U.S. officials have characterized Tantawi, 75, as someone "reluctant to change," according to a 2008 State Department cable released by the WikiLeaks website. The cable noted that Tantawi "has opposed both economic and political reform that he perceives as eroding central government power."
Whatever their roles going forward, the military council’s members presumably have big stakes in maintaining the political and economic status quo, said Hashemi, a member of msnbc.com’s panel of experts that has been answering questions on the crisis since shortly after the protests erupted on Jan. 25.
“In any authoritarian system … one way of solidifying political power and establishing loyalty is to give over parts of the economy to the military, so they have a much bigger investment in the political system as it exists,” he said. “Many in the senior military corps have made lots of money by virtue of the positions they hold. … Exactly how much money is at stake and which generals have what we don’t know because it is an authoritarian system. But we can assume they stand to lose not just politically but economically if there is a transition to democracy.”
Council promises 'legitimate' government
The military council has promised a free and fair presidential election for September, and on Friday a spokesman said in a brief statement on state-run TV that it will not act as a substitute for a "legitimate" government.
“We know the extent of the gravity and seriousness of this issue and the demands of the people to initiate radical changes," the statement said. "The higher military council is studying this issue to achieve the hopes of our great people.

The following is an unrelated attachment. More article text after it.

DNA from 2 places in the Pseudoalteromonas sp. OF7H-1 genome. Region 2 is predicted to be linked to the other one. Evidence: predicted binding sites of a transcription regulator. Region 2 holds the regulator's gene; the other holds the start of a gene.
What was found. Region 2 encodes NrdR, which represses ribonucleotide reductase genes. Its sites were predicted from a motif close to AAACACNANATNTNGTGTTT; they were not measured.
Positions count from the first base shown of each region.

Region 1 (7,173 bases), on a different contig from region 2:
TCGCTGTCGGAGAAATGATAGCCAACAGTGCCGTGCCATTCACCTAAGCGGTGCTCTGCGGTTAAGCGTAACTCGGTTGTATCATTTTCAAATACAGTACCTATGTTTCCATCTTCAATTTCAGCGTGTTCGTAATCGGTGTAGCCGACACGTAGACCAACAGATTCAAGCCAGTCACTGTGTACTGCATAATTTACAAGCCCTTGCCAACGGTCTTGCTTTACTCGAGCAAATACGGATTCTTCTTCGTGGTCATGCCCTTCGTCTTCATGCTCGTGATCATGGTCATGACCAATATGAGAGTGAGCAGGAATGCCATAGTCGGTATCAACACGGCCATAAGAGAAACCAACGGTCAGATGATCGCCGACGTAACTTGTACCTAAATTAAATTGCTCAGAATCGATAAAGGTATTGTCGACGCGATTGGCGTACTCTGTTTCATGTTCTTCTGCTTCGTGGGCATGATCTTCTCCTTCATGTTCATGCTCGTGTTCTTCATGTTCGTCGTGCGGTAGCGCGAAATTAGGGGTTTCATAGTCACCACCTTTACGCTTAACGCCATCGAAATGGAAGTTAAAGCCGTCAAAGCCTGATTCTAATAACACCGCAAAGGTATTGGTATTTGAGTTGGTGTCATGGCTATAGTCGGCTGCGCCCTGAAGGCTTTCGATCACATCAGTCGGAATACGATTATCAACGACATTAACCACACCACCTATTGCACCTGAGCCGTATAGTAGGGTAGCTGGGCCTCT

"The council will issue a statement outlining the steps and procedures and directives that will be taken, confirming at the same time that there is no alternative to the legitimacy acceptable to the people."
But given the military's long hold on the country — each of its three presidents since the republic was founded in 1953 has been an army officer — many observers are skeptical that the council will freely embrace change.
Robert Danin, a former deputy assistant secretary of state for Near East Affairs and now a senior Fellow for Middle East and Africa Studies with the Council on Foreign Relations, said that the coming weeks will be key in determining whether the ruling council intends to follow through on its promises or is hoping to defuse the protests and make only minor concessions.
“The military has responded to the will of the people in a way that the Mubarak government did not,” he said. “They military say they will lead the way toward democratic civilian rule — they will have to demonstrate in the days and weeks ahead that they are committed to that, and not to simply replacing one military man with another.”
But Axelrod, the former Pentagon official, said the military men may no longer have the latter option.
“The fact that the people were able to demand that the president step down is a watershed moment in Egyptian politics,” he said. “It will now be understood that popular dissent can make a market change, which it wasn’t before.”